Sloane elected student body president in historic special election

Terra Sloane '25 reacting to her victory in the April 8 special election. COURTESY IMAGE / TERRA SLOANE
Terra Sloane '25 reacting to her victory in the April 8 special election. COURTESY IMAGE / TERRA SLOANE

Monday, April 8, students at the College of William and Mary elected Student Assembly Secretary of Health and Safety Terra Sloane ’25 and SA Secretary of Diversity Initiatives Oscar Lazo ’25 as SA president and vice president. This was the second presidential election of the term following a decision by the SA Review Board to deem the results of the Thursday, March 28 election invalid.

Sloane and Lazo received 1766 (57.2%) votes in the special election, while the opposing ticket of Class of 2025 President Yannie Chang and SA Sen. Hashir Aqeel ’25 received 1218 votes (39.5%).

This competition came after the Chang-Aqeel team appealed the last election. In response to a hearing on Monday, April 1, the SA Review Board ruled that SA Attorney General Owen Williams’ ’25 involvement in the Sloane campaign was a campaign infraction that could have altered the results of the election.

Review Board member Robert Drake, Jr. J.D. ’24, who penned the unanimous decision, declined to provide the original complaint, citing historical precedent.

Sloane and Lazo won this race with a greater margin than the initial election, in which they beat out Chang and Aqeel by just under 150 votes.

Sloane said her team is ready to get the ground running.

“We missed out on a week of prep, so we are making up for that lost time,” Sloane said. “And our cabinet applications are going to go out so soon, so that we can make sure to get everybody sort of adjusted before we leave. And obviously, our next session is meeting this Tuesday, it’s the last meeting of our session. So we're looking at making sure that that transition goes smoothly, even though we have had a little bit of a buffer time in there.”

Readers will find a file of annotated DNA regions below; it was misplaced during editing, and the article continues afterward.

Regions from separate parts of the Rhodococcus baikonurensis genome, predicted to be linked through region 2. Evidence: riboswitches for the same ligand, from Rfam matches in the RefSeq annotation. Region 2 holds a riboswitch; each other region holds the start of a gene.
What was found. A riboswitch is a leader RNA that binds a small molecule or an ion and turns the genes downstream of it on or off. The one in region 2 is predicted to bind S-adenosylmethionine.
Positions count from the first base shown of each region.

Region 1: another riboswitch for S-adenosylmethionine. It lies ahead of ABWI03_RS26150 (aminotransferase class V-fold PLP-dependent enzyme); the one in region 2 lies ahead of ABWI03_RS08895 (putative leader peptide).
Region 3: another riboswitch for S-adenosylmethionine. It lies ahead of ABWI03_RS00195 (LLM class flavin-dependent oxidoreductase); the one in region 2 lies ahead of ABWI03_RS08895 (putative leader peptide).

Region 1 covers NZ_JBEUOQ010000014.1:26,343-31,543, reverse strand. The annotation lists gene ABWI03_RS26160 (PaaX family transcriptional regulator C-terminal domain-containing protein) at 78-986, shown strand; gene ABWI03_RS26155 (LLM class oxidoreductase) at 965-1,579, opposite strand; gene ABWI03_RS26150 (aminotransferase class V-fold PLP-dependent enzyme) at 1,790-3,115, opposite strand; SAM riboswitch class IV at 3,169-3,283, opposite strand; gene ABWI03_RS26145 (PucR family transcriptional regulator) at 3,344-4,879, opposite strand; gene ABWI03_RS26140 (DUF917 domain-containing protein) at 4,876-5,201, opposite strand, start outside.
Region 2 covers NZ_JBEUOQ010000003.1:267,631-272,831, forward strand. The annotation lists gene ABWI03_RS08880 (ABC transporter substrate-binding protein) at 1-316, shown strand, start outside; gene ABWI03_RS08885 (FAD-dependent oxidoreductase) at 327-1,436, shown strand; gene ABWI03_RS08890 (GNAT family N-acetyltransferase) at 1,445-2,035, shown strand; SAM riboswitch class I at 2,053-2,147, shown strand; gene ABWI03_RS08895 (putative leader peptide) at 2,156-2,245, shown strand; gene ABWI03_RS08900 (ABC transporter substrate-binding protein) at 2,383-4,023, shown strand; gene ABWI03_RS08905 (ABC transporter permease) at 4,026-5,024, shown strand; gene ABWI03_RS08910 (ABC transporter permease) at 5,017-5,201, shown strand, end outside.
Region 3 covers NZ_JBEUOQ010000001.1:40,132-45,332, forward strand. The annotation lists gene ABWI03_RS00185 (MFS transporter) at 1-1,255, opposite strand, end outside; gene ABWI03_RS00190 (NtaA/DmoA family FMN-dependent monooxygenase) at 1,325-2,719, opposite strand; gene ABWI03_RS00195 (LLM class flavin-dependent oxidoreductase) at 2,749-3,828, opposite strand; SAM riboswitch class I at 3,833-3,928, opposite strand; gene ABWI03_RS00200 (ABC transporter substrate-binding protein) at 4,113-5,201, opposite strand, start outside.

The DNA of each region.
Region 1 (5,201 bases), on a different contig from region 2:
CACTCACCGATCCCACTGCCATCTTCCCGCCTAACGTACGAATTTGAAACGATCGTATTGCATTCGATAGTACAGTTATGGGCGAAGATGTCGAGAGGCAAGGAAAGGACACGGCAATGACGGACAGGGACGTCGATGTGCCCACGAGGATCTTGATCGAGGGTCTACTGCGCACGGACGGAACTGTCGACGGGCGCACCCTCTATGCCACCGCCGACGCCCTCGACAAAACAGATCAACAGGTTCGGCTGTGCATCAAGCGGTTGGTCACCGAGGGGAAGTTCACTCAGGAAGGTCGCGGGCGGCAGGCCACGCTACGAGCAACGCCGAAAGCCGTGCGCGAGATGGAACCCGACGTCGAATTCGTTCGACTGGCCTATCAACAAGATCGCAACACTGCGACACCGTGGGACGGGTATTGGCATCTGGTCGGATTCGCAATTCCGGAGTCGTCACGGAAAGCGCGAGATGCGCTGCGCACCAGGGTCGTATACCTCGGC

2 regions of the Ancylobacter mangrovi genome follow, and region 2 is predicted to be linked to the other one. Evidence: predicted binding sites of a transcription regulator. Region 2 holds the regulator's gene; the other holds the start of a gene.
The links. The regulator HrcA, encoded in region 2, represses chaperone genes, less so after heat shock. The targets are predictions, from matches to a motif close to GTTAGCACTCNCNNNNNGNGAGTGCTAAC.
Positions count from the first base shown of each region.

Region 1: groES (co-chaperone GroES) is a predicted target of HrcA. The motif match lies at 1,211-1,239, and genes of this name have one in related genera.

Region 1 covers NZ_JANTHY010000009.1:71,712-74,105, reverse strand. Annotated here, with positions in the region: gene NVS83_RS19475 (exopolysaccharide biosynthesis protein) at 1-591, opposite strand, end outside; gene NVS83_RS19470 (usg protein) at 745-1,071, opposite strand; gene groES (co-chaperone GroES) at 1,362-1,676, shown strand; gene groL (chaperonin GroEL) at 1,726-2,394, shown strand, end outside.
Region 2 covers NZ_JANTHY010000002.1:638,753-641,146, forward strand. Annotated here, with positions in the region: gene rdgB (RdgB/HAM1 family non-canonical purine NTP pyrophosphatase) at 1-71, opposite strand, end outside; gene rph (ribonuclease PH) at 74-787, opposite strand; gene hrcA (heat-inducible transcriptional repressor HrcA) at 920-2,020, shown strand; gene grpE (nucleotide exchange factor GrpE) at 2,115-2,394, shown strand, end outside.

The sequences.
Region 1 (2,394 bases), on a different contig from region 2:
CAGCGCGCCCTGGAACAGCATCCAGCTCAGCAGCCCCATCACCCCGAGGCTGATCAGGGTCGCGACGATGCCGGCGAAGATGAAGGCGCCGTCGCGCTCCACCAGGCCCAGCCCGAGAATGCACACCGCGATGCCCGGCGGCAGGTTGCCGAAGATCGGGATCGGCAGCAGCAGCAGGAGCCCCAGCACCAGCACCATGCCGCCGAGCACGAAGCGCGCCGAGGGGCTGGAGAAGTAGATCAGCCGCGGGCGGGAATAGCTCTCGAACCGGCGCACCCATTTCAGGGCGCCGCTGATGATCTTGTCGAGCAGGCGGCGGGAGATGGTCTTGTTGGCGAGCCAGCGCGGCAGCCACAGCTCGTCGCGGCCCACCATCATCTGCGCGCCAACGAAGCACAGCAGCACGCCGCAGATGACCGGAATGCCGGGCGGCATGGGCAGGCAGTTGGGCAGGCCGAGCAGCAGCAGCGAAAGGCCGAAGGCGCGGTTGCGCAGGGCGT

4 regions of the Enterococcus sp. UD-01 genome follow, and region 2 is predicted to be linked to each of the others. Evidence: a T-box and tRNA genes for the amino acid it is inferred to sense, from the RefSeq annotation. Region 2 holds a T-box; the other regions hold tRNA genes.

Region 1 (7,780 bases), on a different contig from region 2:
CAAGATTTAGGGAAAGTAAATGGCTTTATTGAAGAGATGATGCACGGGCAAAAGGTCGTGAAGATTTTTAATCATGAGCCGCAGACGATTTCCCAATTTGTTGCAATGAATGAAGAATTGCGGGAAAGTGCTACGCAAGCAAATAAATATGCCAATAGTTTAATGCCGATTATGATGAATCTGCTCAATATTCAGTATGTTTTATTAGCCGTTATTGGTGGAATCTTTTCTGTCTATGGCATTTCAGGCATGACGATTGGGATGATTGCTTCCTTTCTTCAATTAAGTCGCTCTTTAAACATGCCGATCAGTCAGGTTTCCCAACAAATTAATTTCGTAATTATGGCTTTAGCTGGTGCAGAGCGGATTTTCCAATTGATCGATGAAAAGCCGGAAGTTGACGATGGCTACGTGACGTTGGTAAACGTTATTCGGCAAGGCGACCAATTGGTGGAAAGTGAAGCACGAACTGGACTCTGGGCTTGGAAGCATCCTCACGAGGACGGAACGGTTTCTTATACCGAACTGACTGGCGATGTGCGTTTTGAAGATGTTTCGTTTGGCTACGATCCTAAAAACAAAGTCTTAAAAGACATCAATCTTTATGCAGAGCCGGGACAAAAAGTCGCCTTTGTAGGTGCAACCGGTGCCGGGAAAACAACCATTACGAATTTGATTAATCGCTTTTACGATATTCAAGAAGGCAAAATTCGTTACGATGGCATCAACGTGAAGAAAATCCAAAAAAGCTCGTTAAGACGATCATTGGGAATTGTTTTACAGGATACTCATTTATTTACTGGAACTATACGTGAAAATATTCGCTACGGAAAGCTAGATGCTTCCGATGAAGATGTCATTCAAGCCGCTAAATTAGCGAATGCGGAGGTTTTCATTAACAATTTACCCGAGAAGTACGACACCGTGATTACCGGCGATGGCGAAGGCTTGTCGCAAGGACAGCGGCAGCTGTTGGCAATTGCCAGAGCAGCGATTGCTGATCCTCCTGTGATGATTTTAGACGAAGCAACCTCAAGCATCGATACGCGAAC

She added that she would be open to appointing Chang and Aqeel to positions in SA, including in the cabinet or as representatives with the College’s board of visitors. She said she hopes to include them in her work to reform SA.

“As we've said, sort of in all of our comments about the appeal, we think that it's brought up a lot of internal Student Assembly culture that we are looking at addressing in the future,” Sloane added. “And I know that they feel passionately about that as well. So they're going to be involved in the process, without a doubt.”

However, Chang said she would decline appointment offers.

“[Because] of the toll Student Assembly has taken on my mental health, I would likely have to step away from these commitments,” Chang said in a statement to The Flat Hat. “I did what I needed to and have given 20 hours a week to Student assembly for the last three years. I’ve put in my time and health to fight against so much of the institutional racism, bureaucracy and inability to listen. I’ve faced so much slander and hatred from paid faculty and students that I hope everyone can understand why I’d like to pursue happiness outside of working in this capacity.”

Secretary of the Senate Sen. Hazel Vineet ’25, who served as the campaign manager on the Chang-Aqeel campaign, shared the campaign’s reaction to the results.

“The results were honestly expected and we did what we intended to do and stood by our convictions to stand against the corruption in Student Assembly,” Vineet added. “Our hope is that this inspires new guidelines and will help protect the integrity of future elections. We hope we put up enough of a fight and paved a way for people in marginalized communities to have their voices heard. We also want to thank everyone who has supported and helped us and who had the courage to make an informed vote and stand against what was wrong.”

Sloane and Lazo, as well as members of the 332nd session of the Senate, will take their oaths of office at the inauguration on Monday, April 15.


Please enter your comment!
Please enter your name here